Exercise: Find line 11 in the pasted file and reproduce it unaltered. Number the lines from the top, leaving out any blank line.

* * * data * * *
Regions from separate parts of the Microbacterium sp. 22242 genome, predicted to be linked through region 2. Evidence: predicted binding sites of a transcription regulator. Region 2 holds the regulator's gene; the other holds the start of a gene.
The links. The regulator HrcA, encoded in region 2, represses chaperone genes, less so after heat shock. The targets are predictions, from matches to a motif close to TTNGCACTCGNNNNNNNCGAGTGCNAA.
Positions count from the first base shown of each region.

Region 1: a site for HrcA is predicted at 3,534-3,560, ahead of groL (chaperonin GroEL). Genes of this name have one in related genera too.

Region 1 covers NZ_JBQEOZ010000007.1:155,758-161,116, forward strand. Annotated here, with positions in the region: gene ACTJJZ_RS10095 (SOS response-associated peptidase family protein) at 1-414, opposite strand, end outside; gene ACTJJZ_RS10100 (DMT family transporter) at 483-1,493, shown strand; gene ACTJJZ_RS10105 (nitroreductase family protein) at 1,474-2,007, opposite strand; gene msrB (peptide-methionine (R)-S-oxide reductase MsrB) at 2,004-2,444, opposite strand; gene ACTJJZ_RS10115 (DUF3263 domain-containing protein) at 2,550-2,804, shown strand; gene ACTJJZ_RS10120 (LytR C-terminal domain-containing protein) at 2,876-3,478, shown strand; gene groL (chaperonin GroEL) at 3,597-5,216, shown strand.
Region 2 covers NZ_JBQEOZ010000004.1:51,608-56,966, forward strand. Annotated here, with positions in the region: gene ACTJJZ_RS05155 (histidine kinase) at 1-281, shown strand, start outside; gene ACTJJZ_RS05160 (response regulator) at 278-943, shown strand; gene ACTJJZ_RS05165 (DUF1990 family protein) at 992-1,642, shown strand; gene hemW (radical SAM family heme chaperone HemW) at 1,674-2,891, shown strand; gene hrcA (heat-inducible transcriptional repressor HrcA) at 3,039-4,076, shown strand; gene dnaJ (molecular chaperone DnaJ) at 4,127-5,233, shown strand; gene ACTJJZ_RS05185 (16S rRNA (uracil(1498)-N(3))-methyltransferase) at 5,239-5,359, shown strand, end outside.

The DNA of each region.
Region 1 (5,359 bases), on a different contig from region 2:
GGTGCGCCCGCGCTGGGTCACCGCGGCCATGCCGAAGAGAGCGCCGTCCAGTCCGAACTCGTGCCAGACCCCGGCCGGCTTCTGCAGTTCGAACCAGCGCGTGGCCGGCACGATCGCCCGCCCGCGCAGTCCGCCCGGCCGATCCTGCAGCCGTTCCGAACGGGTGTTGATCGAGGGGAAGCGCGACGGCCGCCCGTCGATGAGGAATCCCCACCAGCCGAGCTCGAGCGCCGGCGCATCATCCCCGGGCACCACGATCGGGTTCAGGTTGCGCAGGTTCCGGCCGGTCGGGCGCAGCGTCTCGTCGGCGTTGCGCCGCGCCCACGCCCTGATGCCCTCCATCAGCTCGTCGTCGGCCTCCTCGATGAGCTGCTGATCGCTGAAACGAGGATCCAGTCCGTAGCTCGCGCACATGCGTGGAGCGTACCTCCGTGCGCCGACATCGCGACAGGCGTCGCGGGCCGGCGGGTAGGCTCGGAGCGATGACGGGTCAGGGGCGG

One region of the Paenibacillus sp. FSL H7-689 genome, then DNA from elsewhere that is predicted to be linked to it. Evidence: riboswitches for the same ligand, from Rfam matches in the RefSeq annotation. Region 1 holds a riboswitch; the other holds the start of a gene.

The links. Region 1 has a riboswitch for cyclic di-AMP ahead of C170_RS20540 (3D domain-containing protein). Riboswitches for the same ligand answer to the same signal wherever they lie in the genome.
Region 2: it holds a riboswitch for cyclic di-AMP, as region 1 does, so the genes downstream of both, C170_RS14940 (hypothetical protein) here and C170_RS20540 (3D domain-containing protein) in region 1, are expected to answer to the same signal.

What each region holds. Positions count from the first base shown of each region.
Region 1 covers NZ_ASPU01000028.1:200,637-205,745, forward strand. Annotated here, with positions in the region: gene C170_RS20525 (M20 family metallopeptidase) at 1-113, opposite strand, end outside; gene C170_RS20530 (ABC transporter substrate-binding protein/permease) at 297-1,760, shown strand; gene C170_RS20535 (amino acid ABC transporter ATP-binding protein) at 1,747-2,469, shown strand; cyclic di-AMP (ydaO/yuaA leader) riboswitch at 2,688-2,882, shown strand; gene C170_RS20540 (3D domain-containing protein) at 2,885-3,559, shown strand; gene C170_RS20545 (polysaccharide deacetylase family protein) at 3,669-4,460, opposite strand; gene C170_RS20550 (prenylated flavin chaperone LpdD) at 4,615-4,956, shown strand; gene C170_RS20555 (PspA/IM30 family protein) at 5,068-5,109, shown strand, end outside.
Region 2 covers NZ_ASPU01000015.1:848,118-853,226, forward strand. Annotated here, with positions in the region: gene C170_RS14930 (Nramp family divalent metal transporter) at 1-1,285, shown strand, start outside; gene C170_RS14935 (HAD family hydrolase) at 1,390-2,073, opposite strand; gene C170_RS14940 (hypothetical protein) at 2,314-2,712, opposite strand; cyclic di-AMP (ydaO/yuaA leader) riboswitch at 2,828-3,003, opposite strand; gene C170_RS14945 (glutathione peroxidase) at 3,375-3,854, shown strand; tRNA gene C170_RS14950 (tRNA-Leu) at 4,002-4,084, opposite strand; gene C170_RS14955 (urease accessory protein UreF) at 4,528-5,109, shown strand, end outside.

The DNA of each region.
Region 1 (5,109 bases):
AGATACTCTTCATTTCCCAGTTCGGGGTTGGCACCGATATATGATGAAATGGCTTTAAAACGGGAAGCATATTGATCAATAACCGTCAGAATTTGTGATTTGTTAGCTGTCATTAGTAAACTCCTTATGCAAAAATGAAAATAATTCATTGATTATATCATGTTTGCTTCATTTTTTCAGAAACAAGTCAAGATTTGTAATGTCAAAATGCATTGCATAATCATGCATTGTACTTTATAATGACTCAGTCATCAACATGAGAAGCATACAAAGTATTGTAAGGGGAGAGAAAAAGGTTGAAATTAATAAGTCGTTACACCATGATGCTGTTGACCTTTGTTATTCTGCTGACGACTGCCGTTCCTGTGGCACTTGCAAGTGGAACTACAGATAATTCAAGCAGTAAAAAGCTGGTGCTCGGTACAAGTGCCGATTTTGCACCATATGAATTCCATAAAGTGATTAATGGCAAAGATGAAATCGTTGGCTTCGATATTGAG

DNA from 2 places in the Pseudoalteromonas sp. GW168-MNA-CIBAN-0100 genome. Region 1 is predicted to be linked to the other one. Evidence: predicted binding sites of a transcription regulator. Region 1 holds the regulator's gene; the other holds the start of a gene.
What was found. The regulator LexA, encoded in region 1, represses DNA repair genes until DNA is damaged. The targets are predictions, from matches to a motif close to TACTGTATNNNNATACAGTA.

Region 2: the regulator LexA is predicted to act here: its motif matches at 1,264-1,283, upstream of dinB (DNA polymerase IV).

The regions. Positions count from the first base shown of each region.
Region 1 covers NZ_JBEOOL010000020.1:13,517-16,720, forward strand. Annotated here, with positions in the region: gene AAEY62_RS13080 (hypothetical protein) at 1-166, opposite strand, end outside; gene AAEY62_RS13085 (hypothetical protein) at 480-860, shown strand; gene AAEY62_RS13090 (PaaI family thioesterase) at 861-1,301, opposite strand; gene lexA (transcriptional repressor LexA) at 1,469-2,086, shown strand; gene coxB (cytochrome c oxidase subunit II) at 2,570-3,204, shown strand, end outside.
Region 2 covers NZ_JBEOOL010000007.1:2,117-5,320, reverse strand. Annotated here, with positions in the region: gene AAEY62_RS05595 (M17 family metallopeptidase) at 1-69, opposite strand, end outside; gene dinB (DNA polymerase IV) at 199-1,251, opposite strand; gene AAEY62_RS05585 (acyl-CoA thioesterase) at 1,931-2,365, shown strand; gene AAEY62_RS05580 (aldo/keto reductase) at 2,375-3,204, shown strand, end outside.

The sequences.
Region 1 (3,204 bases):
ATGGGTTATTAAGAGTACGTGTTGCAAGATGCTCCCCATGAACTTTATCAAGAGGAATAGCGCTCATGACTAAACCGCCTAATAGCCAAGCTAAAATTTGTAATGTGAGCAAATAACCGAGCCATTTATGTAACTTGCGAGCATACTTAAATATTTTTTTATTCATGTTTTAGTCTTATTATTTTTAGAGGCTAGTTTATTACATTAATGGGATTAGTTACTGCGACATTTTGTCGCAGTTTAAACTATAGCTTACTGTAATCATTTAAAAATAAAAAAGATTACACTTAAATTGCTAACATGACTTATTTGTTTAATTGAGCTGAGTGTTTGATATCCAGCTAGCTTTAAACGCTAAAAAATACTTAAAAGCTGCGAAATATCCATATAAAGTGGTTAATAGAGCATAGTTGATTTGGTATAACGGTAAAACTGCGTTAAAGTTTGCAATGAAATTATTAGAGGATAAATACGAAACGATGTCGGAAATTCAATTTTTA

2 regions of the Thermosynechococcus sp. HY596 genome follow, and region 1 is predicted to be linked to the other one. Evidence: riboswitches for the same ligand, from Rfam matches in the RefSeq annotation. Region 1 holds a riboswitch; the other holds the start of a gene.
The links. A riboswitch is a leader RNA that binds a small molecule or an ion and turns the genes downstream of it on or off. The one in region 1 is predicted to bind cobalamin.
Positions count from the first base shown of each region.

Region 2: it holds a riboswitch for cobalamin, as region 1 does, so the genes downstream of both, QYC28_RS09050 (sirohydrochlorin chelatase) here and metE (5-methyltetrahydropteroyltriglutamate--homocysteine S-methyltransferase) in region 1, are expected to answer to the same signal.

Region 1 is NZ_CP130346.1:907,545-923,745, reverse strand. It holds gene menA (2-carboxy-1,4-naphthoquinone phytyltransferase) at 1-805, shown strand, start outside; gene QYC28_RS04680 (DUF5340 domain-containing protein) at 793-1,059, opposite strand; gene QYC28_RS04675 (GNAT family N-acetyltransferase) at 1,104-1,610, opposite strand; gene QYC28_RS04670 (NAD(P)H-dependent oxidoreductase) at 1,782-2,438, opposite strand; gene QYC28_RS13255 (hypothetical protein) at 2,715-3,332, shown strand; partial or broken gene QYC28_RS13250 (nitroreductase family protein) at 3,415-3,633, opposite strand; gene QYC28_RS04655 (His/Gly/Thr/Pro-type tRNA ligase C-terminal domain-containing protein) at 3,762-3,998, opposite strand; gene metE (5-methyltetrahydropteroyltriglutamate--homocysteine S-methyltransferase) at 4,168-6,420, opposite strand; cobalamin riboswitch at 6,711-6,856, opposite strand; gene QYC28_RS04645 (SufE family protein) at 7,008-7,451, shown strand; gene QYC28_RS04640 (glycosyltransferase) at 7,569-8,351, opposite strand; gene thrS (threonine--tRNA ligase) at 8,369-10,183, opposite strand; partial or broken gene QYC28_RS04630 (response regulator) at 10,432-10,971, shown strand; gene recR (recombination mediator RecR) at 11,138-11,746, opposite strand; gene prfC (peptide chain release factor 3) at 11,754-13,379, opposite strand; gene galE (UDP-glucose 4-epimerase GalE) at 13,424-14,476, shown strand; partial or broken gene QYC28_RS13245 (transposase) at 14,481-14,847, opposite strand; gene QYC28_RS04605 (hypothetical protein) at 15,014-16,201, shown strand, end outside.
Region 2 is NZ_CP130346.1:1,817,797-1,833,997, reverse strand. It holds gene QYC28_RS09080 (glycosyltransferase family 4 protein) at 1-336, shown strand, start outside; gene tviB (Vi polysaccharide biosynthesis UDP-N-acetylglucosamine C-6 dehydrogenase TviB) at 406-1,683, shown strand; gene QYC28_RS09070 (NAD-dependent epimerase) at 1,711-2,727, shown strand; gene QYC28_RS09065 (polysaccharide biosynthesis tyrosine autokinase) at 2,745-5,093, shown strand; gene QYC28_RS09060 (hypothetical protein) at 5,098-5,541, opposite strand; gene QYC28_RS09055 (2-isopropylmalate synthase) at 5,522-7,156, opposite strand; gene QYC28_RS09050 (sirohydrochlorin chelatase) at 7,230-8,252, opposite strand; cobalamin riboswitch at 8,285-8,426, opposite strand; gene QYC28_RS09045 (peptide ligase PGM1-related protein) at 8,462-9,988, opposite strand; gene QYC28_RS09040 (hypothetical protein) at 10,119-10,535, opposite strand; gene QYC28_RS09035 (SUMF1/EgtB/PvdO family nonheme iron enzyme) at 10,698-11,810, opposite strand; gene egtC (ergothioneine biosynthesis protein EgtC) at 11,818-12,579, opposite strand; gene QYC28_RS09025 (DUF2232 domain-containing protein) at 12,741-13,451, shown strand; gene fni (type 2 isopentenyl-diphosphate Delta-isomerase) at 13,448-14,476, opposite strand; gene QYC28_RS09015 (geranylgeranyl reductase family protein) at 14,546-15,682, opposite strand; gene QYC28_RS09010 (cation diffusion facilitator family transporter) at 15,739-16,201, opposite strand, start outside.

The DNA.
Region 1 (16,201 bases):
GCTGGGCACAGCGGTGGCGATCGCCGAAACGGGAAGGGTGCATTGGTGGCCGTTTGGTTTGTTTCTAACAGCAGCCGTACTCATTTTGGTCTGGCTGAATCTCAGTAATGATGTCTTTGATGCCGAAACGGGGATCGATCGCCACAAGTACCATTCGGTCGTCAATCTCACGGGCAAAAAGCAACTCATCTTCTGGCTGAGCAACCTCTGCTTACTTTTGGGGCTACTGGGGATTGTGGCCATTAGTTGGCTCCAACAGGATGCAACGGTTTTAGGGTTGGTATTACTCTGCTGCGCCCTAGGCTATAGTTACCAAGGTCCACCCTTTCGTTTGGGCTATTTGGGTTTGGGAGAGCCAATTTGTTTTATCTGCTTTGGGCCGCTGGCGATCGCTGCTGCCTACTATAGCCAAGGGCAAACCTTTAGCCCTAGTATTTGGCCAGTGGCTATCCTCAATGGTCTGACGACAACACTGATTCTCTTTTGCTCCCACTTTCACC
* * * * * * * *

The links. Region 1 has a riboswitch for cyclic di-AMP ahead of C170_RS20540 (3D domain-containing protein). Riboswitches for the same ligand answer to the same signal wherever they lie in the genome.